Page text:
It’s incredibly common to find electric motors in the manufacturing industry. What’s more, electrical engineers are extremely familiar with electric motors. But it’s common for consumers and non-electrical engineers still believe in a few myths about these motors and their efficiency. In this post, we’ll be sharing the top four common electric motor myths and busting them so that you can be sure you know exactly how these motors function.

Four Electric Motor Myths

It’s important to know how electric motors actually work so that when you decide to install a DC injection brake, you can do so properly. Here are the four most common electric motor myths:

Myth # 1- High Operating Temperatures Do Not Affect Electric Motors

Truth: Each electric motor, when properly designed, falls into specific insulation classes. The designated class categorizes motors based on their maximum ambient operating temperature and assigns them a rating. The rating accounts for level of load and threshold temperature the motor needs to stay beneath while in operation. In general, for every 18 degrees Fahrenheit above this threshold the electric motor rises, it cuts the motor’s life in half.

Myth #2 – High Start-Stop Frequency Does Not Affect Motor Negatively

Truth: Electric motors are not designed for frequent starts, as it decreases its operational lifespan significantly. The initial rush of energy generation produces heat. This heat then places stress on the motor. Although this heat typically dissipates while the motor is running, the lack of time between starts does not allow the motor to completely shed the extra heat. This pushes the motor’s operation temperature to or over its maximum threshold too often, which shortens its operational lifespan.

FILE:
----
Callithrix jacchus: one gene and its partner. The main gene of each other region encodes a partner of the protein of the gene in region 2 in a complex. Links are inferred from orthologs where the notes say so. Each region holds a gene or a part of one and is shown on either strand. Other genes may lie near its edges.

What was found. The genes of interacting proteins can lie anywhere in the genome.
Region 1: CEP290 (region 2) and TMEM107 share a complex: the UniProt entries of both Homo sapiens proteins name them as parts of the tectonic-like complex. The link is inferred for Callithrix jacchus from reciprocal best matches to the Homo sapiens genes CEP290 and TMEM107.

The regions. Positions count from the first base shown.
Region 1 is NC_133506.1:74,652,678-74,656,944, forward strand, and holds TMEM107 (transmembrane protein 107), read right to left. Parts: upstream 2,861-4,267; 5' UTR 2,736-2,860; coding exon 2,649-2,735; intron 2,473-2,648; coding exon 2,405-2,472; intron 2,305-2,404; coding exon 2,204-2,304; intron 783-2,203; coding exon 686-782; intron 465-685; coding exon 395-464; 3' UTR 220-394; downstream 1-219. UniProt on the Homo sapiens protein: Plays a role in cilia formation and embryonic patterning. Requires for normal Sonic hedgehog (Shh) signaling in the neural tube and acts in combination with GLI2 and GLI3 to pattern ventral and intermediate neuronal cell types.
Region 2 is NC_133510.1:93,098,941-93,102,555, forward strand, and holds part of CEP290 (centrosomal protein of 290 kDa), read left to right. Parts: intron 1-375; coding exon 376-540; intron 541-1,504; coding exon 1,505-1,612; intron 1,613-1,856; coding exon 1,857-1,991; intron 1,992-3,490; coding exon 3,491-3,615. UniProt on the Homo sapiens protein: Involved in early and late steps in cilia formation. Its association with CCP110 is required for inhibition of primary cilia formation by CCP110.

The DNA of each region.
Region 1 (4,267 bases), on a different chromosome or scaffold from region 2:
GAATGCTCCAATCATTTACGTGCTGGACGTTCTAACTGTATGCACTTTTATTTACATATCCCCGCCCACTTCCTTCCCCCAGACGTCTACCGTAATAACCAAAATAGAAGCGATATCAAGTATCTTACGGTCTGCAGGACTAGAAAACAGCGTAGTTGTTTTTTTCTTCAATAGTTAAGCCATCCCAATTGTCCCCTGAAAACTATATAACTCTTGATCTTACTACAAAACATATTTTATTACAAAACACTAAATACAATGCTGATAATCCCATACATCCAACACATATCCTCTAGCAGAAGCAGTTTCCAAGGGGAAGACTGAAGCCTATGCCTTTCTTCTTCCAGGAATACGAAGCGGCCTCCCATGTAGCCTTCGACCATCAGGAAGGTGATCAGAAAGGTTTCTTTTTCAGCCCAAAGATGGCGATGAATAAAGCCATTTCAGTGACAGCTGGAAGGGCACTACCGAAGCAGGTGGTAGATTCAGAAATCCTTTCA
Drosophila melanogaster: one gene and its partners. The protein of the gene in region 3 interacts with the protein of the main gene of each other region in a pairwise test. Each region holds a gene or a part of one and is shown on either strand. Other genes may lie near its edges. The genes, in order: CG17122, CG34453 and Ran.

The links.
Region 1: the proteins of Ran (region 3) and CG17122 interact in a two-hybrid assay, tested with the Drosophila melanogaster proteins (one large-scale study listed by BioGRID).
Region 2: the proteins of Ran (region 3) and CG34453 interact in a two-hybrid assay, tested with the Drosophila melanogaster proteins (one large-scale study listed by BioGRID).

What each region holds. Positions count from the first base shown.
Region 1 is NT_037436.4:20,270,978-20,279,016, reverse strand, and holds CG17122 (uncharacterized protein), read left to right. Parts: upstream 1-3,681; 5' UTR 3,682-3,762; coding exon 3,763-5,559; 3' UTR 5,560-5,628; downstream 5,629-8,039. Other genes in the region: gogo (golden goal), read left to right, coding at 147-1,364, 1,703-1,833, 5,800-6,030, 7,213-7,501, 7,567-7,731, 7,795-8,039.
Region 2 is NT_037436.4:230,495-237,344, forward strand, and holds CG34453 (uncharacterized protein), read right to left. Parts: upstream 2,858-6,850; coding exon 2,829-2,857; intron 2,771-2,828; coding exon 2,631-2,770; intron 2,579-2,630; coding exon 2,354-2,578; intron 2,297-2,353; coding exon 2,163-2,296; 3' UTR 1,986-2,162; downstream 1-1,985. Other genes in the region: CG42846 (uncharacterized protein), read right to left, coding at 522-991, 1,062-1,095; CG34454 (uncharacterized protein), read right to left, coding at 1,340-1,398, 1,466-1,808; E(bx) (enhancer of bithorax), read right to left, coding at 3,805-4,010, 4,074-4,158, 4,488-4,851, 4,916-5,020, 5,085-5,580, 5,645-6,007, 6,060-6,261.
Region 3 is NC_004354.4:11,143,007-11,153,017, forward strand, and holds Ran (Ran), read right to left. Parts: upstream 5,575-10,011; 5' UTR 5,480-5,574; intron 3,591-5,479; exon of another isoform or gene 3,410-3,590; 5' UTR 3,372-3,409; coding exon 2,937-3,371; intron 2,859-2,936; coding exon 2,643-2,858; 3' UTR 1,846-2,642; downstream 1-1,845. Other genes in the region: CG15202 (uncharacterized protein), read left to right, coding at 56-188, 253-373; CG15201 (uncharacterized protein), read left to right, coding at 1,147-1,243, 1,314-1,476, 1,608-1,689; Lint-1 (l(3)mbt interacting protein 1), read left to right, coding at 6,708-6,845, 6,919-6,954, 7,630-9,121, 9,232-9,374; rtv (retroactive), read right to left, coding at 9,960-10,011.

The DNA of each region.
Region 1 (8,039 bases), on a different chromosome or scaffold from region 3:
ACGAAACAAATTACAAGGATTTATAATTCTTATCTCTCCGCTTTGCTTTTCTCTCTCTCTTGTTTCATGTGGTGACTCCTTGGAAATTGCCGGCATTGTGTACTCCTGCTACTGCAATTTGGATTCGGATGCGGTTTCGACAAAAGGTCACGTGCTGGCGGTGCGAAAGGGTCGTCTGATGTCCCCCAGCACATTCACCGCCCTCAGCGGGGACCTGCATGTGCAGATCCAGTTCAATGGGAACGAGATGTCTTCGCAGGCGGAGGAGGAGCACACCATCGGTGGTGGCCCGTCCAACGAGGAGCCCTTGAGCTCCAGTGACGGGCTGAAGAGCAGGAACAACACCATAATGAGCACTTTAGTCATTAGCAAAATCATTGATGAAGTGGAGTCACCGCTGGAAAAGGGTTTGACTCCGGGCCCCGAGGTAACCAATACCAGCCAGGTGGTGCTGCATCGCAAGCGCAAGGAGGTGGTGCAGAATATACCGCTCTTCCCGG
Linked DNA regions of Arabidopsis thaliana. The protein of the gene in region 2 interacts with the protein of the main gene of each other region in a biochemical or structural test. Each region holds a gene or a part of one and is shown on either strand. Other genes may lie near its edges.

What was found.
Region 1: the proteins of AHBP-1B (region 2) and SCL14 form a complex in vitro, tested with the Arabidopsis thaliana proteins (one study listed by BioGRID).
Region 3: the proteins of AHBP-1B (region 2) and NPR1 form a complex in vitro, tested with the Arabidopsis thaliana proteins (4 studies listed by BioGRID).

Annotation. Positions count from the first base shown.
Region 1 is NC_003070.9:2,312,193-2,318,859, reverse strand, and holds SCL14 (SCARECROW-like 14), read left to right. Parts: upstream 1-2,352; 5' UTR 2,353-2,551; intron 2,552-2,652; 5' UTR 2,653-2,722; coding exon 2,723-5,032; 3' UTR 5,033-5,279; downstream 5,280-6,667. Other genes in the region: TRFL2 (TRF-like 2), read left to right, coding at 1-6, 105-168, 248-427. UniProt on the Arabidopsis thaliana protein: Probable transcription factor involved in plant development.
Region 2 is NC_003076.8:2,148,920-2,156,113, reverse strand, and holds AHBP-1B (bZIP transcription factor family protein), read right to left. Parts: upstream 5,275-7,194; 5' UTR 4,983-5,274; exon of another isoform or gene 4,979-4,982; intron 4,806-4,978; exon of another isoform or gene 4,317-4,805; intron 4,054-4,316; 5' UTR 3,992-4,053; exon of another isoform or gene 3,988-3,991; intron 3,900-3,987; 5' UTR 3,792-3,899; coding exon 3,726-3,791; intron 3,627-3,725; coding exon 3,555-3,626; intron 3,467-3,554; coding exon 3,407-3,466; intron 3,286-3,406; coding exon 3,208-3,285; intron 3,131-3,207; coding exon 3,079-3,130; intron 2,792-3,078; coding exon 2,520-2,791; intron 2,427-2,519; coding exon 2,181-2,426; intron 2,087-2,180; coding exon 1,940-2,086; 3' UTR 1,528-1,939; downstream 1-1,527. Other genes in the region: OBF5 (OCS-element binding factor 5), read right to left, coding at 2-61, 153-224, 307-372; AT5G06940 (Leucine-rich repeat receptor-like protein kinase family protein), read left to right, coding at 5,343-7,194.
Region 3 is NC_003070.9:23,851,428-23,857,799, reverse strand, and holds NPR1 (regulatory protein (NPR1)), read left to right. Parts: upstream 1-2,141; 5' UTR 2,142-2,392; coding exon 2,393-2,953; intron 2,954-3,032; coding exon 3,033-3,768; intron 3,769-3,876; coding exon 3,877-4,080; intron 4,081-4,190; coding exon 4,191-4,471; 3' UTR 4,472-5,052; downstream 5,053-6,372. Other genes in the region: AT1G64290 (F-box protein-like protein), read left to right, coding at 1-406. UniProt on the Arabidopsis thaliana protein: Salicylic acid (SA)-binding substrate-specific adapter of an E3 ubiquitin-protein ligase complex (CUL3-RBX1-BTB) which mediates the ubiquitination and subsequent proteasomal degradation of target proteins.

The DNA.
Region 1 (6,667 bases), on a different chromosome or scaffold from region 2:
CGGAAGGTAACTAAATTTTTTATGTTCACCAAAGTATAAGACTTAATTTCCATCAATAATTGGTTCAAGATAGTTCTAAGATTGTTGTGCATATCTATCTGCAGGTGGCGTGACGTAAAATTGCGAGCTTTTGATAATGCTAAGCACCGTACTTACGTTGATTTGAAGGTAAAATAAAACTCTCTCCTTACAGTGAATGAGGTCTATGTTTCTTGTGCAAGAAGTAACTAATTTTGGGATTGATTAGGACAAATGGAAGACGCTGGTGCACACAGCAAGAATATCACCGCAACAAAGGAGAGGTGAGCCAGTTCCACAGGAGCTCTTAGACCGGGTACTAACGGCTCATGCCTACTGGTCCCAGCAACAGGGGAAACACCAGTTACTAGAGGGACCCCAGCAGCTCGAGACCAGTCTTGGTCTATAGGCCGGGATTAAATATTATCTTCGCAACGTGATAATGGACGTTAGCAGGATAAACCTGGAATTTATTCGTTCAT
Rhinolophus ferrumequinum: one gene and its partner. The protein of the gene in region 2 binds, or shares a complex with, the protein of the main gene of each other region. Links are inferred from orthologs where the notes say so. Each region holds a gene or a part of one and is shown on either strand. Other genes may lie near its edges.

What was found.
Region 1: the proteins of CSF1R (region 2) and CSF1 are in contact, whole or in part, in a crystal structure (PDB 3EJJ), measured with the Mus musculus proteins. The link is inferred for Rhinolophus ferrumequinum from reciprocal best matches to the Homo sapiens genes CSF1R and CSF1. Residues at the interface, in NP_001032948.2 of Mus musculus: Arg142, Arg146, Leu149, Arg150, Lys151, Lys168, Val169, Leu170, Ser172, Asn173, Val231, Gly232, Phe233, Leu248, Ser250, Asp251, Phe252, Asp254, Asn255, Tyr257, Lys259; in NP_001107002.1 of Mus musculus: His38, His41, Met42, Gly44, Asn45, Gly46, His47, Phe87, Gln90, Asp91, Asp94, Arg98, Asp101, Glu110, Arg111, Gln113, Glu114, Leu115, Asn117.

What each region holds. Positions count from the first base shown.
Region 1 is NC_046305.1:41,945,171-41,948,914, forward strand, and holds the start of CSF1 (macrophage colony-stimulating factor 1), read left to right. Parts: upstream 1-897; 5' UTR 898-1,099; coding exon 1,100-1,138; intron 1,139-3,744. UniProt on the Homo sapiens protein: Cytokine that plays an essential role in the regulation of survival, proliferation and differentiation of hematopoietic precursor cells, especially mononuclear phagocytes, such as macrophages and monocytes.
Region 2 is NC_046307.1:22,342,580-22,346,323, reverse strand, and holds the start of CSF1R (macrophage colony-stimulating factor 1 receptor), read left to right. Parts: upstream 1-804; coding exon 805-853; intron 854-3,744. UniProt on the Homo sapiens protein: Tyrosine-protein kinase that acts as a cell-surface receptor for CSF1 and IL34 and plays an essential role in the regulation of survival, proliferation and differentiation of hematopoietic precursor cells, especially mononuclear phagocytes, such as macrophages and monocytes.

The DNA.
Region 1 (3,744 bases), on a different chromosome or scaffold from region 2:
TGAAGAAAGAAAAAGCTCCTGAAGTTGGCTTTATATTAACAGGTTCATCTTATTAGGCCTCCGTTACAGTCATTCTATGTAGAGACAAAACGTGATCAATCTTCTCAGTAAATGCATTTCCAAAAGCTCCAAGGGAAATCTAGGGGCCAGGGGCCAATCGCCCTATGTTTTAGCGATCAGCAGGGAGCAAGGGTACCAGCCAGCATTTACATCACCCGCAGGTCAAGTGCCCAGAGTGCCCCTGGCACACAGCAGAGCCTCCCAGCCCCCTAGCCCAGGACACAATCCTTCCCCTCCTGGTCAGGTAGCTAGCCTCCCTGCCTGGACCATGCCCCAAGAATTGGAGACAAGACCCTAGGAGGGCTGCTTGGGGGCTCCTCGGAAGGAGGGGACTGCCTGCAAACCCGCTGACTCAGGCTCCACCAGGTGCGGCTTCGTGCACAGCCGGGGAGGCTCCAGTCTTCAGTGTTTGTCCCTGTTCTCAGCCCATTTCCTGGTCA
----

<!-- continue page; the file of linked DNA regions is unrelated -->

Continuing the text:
Myth #3 – Power-Factor Corrections Save Energy

Truth: Power-factor corrections reduce energy use by a small amount. The amount is negligible in the grand scheme of motor operation. Unless the utilities require power-factor corrections or impose a fee for having low power factors, utilizing this feature in your electric motor will not affect your bill enough to be worth the effort. Furthermore, there are several factors on-site that affect the amount of energy saved from power-factor correction, including the length and type of conductors, the placement of the power-factor-correction equipment, and the electric loads already connected to your meter. Typically, it’s uncommon to see electrical energy savings exceed two percent.

Myth #4 – Big Electrical Motors Utilizing Soft-Start Equipment Cuts Utility Demand

Truth: You will find that soft-start will lower your utility bill, but it won’t decrease your demand charges. An “inrush” of current is pulled when motors start. In most cases, this “inrush” is five to six times the motor’s full-load running current, and it creates heat. If you didn’t already know, heat is an electrical motor’s enemy. With this in mind, soft-start applications increase voltage-application to the motor, which leads to less heat buildup over time. This leads to an extended motor lifespan, in particular motors that have frequent starts and stops.

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